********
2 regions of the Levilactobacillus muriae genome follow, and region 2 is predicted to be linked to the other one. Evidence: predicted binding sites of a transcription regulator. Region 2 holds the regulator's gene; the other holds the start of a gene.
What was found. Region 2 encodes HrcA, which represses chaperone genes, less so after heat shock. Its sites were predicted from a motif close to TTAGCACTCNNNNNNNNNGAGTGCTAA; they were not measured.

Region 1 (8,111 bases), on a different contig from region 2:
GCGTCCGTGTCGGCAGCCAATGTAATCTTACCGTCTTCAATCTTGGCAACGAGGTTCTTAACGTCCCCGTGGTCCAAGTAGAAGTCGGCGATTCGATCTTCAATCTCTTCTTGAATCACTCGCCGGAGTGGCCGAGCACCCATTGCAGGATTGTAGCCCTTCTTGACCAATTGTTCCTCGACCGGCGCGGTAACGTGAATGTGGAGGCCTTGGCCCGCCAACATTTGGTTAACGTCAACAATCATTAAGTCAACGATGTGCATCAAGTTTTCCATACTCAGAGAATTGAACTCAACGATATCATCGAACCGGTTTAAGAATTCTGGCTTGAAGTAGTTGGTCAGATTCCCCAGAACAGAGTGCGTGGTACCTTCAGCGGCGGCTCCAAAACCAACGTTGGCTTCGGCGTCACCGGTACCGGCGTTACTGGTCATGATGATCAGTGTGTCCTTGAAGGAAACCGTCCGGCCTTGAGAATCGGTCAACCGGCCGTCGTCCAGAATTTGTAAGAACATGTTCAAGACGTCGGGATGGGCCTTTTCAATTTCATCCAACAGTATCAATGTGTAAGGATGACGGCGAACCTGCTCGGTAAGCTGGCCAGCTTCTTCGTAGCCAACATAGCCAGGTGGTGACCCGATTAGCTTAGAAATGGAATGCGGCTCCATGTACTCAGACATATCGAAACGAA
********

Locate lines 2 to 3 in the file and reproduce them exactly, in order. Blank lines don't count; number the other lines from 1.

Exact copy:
What was found. Region 2 encodes HrcA, which represses chaperone genes, less so after heat shock. Its sites were predicted from a motif close to TTAGCACTCNNNNNNNNNGAGTGCTAA; they were not measured.

Region 1 (8,111 bases), on a different contig from region 2: